“Panelite draws on processes from other industries such as aerospace … and evolves these through a technique of in-house prototyping that depends on iteration and evaluation (Architectural Design, p 35).” Trial and error is standard with the work that Panelite produces, but in some cases the “errors” they encounter lead to a separate and productive line of research and prototypes.
Andrew Kudless/ Matsys
The work of Andrew Kudless explores cellular structures. As noted on their website, “Voronoi Morphologies is the latest development in an ongoing area of research into cellular aggregate structures. The voronoi algorithm is used in a wide range of fields including satellite navigation, animal habitat mapping, and urban planning as it can easily adapt to local contingent conditions (www.Matsysdesign.com)”
Cellular Structure Study
The first week of studio started with the analysis and experimentation of cellular structures through form-finding. Based on the lecture we received from Andrew Kudless, the group knew the best representation of a cellular structure would come from experimenting with plaster and void spaces. The materials that the group chose for form-finding were plaster, balloons, water beads and soap foam. The team also constructed an 8” cube made of MDF to act as the mold for our plaster experiments. The goal was to represent a variety of cellular structures; because the plaster had to be set in a pre-set mold, the variety would be represented in void size and density. The MDF box was also designed to be disassembled and was lined with wax paper to ensure an easy removal.Because working with plaster and constructing a mold are each time-consuming processes, the group also conducted soap studies using foam. The idea with the soap studies was to identify the grouping of the cell structures. The foam was photographed to show the difference between complex foam structures and clear foam structures.
By the end of the first week the team had 5 plaster cellular structure studies.
-8” cube plaster of voids through water balloons (dense)
-8” cube plaster of voids through water beads (dense)
-Balloon plaster of voids through water beads (dense)
-2”D x 8”H x 8”L plaster of voids through water beads (dense)
-5”D x 8”H x 8”L plaster of voids through water balloons (clear)
The first plaster attempt with water balloons was a successful cellular structure; although, it still required some improvements. The first plaster mold was not filled to capacity with water balloons so the result was a dense study that only showed 2-3 cells at a time. The second plaster attempt utilized the water beads. The team expected to have a more successful result with the water beads since they shrink when they dry up, but between the moisture of the setting plaster and the drying water beads, the MDF cube ended up soaked in water and was no longer suitable for use. The second plaster attempt was also very dense so there was no feasible way to empty the 8” cube of all the water beads. The third plaster attempt explored water beads in a balloon. The team anticipated that the plaster would expand the size of the balloon, however the plaster only filled the balloon at its existing size. The plaster model was unsuccessful in its execution because the water beads were still too small even with a smaller mold.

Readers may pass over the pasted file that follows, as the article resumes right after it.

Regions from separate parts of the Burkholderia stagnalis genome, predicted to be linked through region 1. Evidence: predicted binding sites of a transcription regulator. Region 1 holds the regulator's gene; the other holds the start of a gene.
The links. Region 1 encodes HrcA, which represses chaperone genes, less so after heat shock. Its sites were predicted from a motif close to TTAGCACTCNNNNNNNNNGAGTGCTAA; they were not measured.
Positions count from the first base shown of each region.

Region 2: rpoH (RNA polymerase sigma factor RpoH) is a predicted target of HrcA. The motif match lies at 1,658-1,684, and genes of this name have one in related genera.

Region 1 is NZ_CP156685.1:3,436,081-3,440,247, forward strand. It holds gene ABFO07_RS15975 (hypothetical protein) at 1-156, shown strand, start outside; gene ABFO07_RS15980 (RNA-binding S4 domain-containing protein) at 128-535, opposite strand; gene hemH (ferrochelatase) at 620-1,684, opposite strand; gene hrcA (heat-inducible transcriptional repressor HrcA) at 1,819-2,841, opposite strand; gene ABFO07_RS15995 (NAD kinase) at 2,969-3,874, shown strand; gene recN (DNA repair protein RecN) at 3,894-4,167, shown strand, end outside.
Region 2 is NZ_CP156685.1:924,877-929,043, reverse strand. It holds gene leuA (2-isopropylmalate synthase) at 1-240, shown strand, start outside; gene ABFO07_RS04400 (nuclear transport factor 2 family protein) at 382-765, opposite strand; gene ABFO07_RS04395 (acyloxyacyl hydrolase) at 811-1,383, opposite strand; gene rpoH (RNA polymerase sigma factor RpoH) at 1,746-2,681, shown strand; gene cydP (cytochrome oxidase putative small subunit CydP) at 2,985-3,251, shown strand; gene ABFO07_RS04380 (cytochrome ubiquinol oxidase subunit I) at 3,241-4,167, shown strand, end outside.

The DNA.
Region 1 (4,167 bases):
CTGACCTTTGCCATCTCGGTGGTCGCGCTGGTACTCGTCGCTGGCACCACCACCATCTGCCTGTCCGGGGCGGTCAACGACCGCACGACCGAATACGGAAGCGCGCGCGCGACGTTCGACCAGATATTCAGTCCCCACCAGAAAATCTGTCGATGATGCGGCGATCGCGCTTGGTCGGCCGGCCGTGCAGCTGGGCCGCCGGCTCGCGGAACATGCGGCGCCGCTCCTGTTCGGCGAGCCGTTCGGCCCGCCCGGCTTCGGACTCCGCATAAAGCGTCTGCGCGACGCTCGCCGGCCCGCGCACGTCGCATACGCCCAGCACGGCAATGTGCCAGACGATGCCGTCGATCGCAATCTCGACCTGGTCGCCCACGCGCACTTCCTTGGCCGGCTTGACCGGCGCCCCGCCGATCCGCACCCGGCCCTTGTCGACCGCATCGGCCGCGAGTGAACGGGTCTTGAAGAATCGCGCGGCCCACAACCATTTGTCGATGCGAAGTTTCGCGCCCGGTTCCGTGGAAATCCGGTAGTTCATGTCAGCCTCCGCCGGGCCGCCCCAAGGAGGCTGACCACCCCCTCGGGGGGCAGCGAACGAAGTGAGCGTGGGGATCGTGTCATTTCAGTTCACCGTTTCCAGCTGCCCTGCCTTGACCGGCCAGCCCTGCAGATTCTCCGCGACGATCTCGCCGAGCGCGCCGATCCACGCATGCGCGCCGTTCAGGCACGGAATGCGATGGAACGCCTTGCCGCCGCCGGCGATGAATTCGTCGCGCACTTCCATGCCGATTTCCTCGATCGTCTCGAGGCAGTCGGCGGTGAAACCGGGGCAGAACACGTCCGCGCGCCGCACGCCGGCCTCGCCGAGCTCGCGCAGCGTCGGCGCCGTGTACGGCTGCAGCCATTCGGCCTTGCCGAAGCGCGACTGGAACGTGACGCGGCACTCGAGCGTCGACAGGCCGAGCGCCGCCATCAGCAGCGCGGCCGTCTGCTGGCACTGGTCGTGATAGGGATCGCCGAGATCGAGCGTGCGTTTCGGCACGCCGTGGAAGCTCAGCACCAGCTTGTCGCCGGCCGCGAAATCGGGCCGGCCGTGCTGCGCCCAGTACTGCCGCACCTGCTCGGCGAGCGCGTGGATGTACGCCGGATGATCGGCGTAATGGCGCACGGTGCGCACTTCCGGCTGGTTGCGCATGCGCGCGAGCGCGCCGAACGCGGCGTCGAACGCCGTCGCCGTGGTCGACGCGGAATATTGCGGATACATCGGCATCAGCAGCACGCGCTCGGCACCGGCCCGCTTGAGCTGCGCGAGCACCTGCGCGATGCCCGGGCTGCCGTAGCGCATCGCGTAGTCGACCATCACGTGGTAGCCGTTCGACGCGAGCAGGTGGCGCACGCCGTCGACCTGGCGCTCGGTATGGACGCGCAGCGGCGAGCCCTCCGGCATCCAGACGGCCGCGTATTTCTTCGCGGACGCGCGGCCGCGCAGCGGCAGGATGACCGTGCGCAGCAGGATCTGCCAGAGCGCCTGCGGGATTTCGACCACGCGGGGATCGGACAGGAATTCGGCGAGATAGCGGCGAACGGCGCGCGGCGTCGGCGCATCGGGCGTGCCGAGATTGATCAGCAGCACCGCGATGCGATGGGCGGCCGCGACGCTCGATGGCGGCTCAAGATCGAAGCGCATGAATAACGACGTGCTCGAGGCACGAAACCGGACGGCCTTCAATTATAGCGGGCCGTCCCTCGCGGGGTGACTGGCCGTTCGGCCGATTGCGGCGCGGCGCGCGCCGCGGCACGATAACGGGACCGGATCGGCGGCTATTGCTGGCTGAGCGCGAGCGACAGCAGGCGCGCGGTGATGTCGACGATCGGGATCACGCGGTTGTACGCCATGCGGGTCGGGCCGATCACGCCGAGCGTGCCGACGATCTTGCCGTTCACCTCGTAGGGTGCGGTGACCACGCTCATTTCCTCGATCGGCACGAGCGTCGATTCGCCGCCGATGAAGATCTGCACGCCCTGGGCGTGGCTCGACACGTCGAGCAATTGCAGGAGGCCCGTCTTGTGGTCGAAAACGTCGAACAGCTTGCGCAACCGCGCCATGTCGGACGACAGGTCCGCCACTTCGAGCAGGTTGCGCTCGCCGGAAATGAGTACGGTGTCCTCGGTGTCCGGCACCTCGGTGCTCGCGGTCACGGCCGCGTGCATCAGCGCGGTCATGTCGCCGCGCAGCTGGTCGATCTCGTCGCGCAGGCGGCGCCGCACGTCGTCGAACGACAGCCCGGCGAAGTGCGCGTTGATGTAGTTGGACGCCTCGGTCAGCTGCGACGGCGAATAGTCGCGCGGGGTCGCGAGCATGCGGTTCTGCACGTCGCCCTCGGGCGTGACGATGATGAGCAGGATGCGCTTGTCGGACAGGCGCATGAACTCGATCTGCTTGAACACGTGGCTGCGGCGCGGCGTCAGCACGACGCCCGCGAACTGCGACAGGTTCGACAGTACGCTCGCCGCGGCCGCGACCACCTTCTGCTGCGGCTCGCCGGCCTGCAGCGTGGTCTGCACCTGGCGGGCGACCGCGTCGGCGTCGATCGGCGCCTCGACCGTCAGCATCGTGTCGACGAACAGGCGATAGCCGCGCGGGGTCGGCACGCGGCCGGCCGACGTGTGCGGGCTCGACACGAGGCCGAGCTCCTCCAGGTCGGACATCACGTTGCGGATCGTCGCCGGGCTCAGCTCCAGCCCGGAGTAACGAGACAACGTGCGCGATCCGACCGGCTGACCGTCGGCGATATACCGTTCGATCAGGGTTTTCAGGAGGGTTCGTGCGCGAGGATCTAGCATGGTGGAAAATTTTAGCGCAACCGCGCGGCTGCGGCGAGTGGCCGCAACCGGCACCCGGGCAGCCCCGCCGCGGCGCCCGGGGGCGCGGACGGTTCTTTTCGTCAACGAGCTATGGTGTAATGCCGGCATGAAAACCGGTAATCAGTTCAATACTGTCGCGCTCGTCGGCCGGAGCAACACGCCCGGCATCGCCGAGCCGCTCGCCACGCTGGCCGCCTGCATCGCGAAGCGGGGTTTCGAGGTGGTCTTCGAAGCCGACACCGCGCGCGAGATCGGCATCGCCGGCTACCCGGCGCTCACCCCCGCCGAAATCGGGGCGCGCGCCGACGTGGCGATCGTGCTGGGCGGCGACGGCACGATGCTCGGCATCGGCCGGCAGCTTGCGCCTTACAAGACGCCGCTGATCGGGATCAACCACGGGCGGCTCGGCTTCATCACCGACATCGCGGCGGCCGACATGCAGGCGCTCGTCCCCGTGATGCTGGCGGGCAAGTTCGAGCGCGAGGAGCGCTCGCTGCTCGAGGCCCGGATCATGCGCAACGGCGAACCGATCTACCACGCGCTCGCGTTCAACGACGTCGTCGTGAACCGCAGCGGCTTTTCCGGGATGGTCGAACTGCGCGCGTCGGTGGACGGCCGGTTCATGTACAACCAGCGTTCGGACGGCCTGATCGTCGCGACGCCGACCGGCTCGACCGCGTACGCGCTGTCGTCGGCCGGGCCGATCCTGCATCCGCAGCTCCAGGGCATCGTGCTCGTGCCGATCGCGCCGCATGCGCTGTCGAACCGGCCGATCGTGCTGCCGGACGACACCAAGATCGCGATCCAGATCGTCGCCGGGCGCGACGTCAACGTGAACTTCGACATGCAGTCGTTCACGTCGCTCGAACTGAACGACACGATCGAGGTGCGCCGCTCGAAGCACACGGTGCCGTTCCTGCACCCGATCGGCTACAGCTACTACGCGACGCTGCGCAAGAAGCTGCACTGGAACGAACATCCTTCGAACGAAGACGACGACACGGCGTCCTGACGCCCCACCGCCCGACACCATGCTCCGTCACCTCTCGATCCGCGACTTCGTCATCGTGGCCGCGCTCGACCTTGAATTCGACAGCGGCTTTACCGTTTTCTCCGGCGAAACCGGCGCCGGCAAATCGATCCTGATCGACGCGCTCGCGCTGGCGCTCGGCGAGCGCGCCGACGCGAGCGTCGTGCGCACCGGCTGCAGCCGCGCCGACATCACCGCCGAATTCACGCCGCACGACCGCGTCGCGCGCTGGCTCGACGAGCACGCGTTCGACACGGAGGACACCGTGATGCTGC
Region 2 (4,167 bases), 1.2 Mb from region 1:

When the team decided to rebuild another 8” cube, a partition was added to the cube to allow for 2 plaster molds to dry at once. The fourth plaster attempt utilized the water beads again, but the mold would have a different thickness in order to solve the problem with our previous water bead plaster study. Despite the thinner mold for the fourth plaster attempt, the study was still too dense. At this point, the team decided that bigger water beads would be needed in order to have a more successful cellular structure study. The last plaster attempt of the week was also the most successful. The mold was not as big as the previous water balloon plaster attempt and had more water balloons. The result was a more complex cellular structure that showed voices between all the edges. Given the time required to mix and set the plaster, prepare the materials, and reassemble the cube with new wax lining per attempt, the last three plaster molds were unable to dry in time to be photographed.